With their deal for a referendum on Scotland's independence, British prime minister David Cameron and Scottish first minister Alex Salmond have agreed on a procedure that serves the interests of both politicians but sends a dangerous signal to other countries like Spain and Belgium, the Spanish conservative daily warns: 'Cameron has acted selfishly and frivolously. The polls guarantee him a clear 'no' to independence from the Scots - not even 30% want Scottish independence. So the referendum would mean he can shelve the whole issue for another few decades. Salmond is going along with this because the referendum gives his claims political substance and what he really wants at the end of the day is a compensatory fiscal pact and self-government similar to that of the autonomous region of Catalan. But this agreement of mutual convenience is based on a process that is very dangerous for the EU, where various nation states - particularly Spain and Belgium - live with the tension of an intense secessionist shock’ ( Ignacio Camacho)

Read more from ABC here

‘It takes two to stop tangoing’ - Lidové noviny, Czech Republic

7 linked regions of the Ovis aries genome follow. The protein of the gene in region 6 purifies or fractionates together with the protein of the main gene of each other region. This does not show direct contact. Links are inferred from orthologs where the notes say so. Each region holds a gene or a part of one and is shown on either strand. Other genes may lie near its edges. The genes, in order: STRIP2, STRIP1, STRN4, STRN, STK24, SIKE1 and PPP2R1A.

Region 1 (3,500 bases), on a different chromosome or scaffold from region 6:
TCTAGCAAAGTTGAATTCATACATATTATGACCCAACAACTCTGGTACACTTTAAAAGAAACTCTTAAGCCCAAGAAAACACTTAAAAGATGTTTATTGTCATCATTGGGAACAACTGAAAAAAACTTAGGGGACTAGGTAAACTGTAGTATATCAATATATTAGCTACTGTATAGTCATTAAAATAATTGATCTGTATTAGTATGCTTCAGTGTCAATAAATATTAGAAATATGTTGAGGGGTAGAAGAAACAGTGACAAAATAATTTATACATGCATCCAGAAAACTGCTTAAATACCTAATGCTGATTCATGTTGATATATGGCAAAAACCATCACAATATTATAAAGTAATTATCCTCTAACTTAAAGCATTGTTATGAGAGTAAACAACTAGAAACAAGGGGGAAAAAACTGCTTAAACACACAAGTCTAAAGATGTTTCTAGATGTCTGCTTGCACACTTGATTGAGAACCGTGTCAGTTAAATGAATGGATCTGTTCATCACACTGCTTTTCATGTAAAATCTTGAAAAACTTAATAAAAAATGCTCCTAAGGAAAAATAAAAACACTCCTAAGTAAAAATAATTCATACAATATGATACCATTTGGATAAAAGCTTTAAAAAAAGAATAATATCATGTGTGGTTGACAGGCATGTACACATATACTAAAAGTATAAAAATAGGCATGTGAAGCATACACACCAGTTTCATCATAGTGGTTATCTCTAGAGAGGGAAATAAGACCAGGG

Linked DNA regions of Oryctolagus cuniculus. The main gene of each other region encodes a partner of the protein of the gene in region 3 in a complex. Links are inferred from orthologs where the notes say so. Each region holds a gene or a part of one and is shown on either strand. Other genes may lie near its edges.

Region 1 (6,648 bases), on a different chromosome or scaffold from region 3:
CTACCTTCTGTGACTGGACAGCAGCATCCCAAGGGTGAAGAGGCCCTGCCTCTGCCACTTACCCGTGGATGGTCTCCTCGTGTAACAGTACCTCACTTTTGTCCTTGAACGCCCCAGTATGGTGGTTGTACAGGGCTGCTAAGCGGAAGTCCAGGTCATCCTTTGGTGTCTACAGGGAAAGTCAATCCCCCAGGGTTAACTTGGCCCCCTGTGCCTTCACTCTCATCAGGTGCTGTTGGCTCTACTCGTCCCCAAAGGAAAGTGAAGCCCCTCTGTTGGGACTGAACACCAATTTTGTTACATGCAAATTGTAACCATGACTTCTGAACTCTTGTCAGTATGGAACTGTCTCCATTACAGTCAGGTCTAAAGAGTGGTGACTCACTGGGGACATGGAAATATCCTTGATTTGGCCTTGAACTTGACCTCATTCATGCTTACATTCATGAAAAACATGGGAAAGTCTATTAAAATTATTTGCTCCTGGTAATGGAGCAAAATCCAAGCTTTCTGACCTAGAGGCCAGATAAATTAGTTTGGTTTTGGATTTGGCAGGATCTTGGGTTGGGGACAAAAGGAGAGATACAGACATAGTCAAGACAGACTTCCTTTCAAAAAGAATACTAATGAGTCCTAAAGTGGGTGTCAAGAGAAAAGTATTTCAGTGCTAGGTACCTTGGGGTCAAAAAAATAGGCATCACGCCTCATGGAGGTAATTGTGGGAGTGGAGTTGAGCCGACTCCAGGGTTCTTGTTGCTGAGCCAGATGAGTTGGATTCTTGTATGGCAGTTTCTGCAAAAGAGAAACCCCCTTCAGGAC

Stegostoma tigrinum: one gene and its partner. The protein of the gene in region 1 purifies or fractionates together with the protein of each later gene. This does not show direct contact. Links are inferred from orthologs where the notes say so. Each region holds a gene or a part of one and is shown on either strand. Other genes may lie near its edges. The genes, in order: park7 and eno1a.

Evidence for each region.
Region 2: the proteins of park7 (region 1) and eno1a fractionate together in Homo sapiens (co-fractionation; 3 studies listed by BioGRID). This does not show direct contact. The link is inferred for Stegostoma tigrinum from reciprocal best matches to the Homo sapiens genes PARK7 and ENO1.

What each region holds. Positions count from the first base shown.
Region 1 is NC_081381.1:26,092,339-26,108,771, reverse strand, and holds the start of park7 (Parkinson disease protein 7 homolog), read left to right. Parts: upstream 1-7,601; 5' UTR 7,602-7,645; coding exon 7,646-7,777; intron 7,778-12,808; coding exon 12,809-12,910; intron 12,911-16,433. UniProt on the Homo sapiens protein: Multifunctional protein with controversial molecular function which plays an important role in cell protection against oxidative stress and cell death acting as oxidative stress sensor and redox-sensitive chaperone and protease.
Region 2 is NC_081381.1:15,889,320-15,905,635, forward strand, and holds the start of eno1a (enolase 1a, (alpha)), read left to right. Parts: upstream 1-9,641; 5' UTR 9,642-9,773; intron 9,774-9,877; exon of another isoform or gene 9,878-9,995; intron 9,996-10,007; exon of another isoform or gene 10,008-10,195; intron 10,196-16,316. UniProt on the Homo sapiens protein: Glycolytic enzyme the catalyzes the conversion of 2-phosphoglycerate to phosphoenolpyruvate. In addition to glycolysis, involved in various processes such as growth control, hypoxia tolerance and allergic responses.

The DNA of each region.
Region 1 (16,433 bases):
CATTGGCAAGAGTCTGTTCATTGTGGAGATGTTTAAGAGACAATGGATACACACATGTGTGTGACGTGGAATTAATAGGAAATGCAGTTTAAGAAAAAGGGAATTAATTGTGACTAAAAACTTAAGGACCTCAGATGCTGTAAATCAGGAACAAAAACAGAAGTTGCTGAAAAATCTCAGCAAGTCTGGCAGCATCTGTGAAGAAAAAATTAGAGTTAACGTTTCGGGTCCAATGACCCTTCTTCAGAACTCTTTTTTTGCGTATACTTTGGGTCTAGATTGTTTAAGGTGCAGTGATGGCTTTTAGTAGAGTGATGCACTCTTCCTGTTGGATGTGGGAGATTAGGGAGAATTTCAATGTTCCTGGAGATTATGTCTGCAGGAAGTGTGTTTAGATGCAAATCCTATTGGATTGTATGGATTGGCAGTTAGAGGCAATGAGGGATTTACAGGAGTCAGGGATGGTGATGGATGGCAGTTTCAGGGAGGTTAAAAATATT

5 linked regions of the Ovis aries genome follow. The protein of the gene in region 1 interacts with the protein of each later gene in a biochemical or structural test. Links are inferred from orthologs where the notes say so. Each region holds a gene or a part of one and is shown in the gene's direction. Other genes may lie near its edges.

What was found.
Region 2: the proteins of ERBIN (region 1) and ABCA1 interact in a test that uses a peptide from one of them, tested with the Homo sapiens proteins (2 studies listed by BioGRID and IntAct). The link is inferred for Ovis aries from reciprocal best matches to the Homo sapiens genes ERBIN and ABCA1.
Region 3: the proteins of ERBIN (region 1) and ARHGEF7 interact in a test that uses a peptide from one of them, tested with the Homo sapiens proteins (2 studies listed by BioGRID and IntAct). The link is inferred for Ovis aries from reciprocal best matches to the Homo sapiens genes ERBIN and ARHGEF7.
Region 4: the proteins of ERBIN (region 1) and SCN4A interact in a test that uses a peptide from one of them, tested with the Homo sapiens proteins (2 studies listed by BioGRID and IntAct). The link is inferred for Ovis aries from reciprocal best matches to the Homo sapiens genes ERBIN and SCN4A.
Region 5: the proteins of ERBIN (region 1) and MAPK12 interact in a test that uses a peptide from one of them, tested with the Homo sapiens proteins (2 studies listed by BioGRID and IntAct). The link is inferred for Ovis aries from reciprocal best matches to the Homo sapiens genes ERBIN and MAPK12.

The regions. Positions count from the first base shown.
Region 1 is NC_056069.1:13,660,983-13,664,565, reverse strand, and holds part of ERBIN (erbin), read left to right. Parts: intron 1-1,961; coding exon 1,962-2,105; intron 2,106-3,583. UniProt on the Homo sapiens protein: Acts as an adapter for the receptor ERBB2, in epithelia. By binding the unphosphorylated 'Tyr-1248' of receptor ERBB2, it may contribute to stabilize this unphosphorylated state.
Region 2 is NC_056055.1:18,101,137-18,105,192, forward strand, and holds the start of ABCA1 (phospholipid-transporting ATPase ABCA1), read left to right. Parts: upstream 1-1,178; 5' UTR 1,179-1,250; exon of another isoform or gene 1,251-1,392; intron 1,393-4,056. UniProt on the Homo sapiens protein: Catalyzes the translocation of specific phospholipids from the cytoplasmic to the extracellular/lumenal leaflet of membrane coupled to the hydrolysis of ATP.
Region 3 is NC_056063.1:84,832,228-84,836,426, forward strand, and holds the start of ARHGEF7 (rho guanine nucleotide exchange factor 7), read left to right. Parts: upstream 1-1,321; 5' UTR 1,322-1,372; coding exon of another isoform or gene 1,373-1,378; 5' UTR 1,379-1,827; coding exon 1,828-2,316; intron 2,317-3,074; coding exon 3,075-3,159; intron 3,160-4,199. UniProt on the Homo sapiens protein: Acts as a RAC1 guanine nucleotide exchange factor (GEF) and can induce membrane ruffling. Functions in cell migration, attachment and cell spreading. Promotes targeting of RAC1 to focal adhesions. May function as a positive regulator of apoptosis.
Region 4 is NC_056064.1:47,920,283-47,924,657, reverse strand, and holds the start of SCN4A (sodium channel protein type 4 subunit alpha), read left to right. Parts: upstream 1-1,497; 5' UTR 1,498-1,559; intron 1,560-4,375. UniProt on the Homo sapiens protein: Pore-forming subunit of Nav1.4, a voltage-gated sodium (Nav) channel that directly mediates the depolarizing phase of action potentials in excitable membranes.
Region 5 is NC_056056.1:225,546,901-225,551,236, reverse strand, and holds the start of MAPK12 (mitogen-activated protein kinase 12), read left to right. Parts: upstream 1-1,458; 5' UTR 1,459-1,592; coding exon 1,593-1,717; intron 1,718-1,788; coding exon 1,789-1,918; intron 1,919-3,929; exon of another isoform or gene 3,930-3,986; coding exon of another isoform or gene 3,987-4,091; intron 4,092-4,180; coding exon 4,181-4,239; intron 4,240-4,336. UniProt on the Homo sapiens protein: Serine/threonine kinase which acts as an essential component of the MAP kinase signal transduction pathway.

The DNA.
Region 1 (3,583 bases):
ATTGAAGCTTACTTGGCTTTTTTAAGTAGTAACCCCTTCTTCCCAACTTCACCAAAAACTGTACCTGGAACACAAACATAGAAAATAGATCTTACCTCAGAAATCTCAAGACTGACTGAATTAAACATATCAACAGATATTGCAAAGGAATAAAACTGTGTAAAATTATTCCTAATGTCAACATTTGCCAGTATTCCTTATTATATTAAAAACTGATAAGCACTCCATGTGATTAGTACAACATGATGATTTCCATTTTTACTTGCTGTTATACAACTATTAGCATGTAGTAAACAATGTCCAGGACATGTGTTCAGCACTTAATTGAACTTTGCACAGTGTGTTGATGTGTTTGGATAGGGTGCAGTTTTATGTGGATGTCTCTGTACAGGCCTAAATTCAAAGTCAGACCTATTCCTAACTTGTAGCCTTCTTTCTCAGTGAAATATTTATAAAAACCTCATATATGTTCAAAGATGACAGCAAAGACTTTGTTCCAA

The Scottish desire for autonomy reminds the Czech conservative daily of the break-up of Czechoslovakia in 1992/93. But the Scots won't take things that far, the paper writes: 'The elections in England and Scotland in 2010 were just as fatal as those in Czechoslovakia in 1992. While eurosceptic conservatives swing the sceptre in London, in Scotland pro-European left-wing politicians have remained in power who support not only the welfare state but also an independent Scotland. Nevertheless it's unlikely that Scotland will separate along Czechoslovakian lines. It takes two to stop tangoing. And Cameron - unlike Václav Klaus - doesn't want his state to fall apart. He would have to deal exceedingly incompetently with the current British economic crisis for things to go that far. Or he'd have to personally persuade oil-rich Scotland to leave’ (Luboš Palata)